Nicolas Glaichenhaus PhD in Immunology
Course and current status
Nicolas Glaichenhaus, PhD, 50 year-old, French
Institut de Pharmacologie Moléculaire et Cellulaire (IPMC), Centre National de la Recherche Scientifique (CNRS), Institut National de la Santé et de la Recherche Médicale (INSERM), Université de Nice-Sophia Antipolis (UNS), 660 Route des Lucioles, 06560 Valbonne, France, email@example.com
Education: I was awarded a Master in Microbiology and Virology from the Université Paris 7 in 1983, and a PhD in Microbiology from the Université de Nice-Sophia Antipolis in 1988.
Professional Competencies: Being a molecular biologist by training, I have progressively switched to Immunology during my postdoc at the University of California, and later on, when I started my own lab in 1991. For the past 20 years, my work has been mainly focusing on T cells in both physiological and pathological situations.
Teaching interests: Since I was appointed as Professor in 1991, I have been teaching Immunology and Microbiology to undergraduate and graduate students, typically 60 and 70 hours a year. Whatever I teach, I always try to focus more on “how the discoveries have been made” than “what the very last discoveries are”. I strongly believe this is not only the best way to teach, but also the best method to attract young students to Science.
Research Experience: I was appointed Chargé de Recherche at the CNRS from 1986 to 1991. From 1988 to 1991, I was a postdoctoral fellow at the University of California at Berkeley in Nilabh Shastri’s laboratory and I worked in close collaboration with Dan Littman at the University of California at San Francisco. Since 2001, I have been a Principal Investigator at the IPMC in Sophia Antipolis.
- Academic Appointments: I was appointed Professor at the Université de Nice-Sophia Antipolis in 1991 (2nd level). I was promoted to the 1st level in 1996 and to the “exceptional level” in 2010.
- Professional Summary: I have served as a Principal Investigator since 1991. During that period, the size of my team has varied from 4 in 1991 to 9 today with a peak at 16 in 2005. A total of 5 tenured researchers, 13 postdoctoral fellows, 12 PhD students and 6 technicians have been trained in my lab.
- Administrative Experience: I have been a team leader at the IPMC since 1991. While the IPMC is affiliated to both the CNRS and the Université of Nice-Sophia Antipolis, my team is also affiliated to the INSERM since 2003 (I am therefore appointed as a Research Unit Director by INSERM).
- University involvement: I have been the head of the Biology Ph.D. Program (Doctoral School) from 2000 to 2005. I was elected Chairman of the University Scientific Council (Dean of research) for a 30 months appointment from 2005 to 2007.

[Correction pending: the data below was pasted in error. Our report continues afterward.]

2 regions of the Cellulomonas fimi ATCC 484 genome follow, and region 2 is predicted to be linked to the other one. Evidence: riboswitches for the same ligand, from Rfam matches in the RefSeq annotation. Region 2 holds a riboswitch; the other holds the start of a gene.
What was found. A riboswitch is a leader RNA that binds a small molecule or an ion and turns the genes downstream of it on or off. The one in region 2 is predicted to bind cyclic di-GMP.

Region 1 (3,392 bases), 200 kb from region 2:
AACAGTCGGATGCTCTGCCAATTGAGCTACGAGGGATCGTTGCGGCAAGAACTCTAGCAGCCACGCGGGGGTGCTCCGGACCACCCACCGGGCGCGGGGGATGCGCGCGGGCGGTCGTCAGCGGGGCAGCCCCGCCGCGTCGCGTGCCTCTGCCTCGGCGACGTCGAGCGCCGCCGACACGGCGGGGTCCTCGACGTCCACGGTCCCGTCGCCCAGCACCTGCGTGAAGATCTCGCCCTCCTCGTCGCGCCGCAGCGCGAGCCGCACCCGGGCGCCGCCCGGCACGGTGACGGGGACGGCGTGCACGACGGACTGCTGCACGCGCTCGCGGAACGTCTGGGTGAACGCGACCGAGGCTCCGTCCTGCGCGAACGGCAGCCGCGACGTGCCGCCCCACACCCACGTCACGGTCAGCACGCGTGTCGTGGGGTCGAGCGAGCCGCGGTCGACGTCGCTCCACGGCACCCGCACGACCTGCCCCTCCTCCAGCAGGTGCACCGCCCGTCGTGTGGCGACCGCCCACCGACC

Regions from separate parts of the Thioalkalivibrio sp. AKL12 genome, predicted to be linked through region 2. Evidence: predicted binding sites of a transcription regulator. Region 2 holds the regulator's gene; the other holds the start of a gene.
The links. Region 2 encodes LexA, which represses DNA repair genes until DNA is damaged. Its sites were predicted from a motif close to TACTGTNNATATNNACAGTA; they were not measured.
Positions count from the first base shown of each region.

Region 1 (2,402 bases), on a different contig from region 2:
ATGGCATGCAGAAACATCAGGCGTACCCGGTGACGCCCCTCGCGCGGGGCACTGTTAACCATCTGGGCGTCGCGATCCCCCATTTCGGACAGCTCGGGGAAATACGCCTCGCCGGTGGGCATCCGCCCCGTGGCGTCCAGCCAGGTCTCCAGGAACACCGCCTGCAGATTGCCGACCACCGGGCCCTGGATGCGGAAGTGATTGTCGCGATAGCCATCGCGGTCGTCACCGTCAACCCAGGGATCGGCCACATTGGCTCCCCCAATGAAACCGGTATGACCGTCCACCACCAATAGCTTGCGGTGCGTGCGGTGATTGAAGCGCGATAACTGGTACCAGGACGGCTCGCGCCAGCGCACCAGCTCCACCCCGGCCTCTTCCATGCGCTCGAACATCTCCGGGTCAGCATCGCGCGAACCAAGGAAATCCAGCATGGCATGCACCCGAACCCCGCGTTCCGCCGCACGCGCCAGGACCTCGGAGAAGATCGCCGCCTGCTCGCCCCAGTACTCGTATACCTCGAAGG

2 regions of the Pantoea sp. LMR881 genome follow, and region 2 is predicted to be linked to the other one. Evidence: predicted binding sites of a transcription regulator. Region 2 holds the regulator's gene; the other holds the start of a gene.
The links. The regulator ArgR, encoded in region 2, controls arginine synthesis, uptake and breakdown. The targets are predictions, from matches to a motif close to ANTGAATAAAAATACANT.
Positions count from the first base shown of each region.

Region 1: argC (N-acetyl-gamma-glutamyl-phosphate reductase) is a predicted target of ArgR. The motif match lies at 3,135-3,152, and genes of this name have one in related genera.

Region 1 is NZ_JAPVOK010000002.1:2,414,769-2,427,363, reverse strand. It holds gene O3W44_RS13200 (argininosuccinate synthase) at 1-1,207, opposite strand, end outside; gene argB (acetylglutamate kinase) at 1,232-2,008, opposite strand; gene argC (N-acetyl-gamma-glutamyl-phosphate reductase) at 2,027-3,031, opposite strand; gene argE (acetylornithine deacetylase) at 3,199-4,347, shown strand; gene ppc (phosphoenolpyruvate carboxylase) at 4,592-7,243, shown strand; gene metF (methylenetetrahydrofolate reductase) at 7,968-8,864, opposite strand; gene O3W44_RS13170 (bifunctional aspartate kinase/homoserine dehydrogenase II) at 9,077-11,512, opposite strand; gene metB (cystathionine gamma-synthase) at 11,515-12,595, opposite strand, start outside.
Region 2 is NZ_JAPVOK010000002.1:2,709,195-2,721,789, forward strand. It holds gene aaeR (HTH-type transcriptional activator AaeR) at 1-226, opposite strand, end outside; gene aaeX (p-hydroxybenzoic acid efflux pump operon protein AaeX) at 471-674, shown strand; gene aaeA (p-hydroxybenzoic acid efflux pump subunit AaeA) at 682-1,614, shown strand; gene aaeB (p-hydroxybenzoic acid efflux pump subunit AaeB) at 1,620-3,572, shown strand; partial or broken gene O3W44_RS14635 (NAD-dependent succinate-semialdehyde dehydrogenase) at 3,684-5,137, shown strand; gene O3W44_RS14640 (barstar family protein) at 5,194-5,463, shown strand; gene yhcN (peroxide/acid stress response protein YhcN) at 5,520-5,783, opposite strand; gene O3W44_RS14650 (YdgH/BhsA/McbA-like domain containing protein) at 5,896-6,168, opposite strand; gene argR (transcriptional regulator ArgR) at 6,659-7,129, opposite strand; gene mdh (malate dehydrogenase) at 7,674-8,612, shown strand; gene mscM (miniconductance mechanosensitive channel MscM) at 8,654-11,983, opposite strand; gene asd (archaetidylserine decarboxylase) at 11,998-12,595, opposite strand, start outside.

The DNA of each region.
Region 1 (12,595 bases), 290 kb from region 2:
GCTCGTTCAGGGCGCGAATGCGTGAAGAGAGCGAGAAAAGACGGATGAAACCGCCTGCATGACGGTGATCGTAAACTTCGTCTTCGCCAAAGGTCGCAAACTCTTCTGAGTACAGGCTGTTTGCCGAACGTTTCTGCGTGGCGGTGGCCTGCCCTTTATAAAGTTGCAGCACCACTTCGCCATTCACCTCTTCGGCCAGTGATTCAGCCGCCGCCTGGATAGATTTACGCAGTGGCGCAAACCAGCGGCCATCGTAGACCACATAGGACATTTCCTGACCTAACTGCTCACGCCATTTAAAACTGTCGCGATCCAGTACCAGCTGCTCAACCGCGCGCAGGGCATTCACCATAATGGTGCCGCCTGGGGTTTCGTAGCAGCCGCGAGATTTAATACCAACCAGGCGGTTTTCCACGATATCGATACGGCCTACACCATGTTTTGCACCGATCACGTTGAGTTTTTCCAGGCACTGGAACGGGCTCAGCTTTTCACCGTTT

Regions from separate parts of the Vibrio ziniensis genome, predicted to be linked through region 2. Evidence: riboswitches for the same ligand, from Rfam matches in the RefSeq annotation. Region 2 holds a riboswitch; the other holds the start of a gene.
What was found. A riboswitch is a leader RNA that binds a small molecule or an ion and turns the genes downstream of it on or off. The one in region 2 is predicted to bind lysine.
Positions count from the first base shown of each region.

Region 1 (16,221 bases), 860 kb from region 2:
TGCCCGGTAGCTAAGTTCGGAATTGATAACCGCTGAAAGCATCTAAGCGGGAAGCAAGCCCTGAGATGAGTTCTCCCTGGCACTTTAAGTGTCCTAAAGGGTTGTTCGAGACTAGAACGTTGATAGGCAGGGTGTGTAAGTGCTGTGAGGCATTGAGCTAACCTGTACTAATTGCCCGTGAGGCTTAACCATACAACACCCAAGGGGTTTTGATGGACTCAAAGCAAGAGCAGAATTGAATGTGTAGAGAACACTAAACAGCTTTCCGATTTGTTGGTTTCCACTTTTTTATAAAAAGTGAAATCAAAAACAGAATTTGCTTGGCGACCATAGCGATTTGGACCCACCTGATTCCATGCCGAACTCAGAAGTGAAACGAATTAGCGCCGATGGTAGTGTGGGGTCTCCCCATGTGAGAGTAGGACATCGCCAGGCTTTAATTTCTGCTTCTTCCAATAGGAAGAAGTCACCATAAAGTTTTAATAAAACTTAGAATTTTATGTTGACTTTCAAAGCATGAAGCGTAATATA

- International boards: I was a member of the EMBO long-term fellowship committee from 2004 to 2007, member of the Medical Science Review Committee (MSRC) of the Juvenile Diabetes Research Foundation (JDRF) from 2004 to 2006.
- National boards: I have served as a Member of INSERM Immunology study section from 1999 to 2002, Chairman of the Research National Agency (ANR) Program on Microbiology, Immunology and Emerging Diseases from 2005 to 2007, and Chairman of the Division of Health Sciences at the Evaluation Agency for Research and Higher Education (AERES) from 2007 to 2011.
- Conference Presentations: I usually attend 1 to 2 international conferences a year, sometimes as an invited speaker. Conferences to which I was invited as a speaker include a Gordon Conference (1 invitation), Keystone Symposia (2 invitations). I have also served as a session chairman in several conferences including Keystone Symposia, The 2nd European Congress of Immunology Berlin in 2009 and the World Immunology Regulation Meeting in Davos in 2008.
- Conference Leadership: I have organized two conferences both in 2000: the Japanese-US-French Immunology Meeting in Nice (25 participants), and the New EMBO member workshop in Sophia Antipolis (300 participants).
- Invited lectures: I am usually invited to give 5-6 lectures every year among which 2-3 abroad. For example in 2011, I was invited to give lectures at the Institute for Medical Immunology in Brussels, the Medical Research Council at Mill Hill in London and the Istituto Clinico Humanitas in Milano.
- Total number of papers recorded in ISI on March 6, 2012: 71 including 2 in Cell, 2 in Science, 1 in Nature, 2 in Nat Med, 5 in Immunity, 8 in J Exp Med, 1 in PlosPathogens, 12 in J. Immunol., 3 in Mucosal Immunol, 2 in Proc Natl Acad Sci USA, 3 in EMBO J, 4 in Infec Immun.
- Total number of citations on March 5, 2012: 1,333 (31,74 citations per paper)
- H index on March 5, 2012: 30
- First author publications: 10 including 2 in Cell, 1 in JI, 1 in The EMBO Journal, 8 in Eur. J. Immunol.
- Last author publications: Science (1995, 1996), Eur J Immunol (1997, 1998, 2002, 2004), Infect Immun (1999, 2001), J Immunol (2000), J Immunol Methods (2002), Immunity (1997, 2000, 2002a, 2002b), J Exp Med (2002, 2006)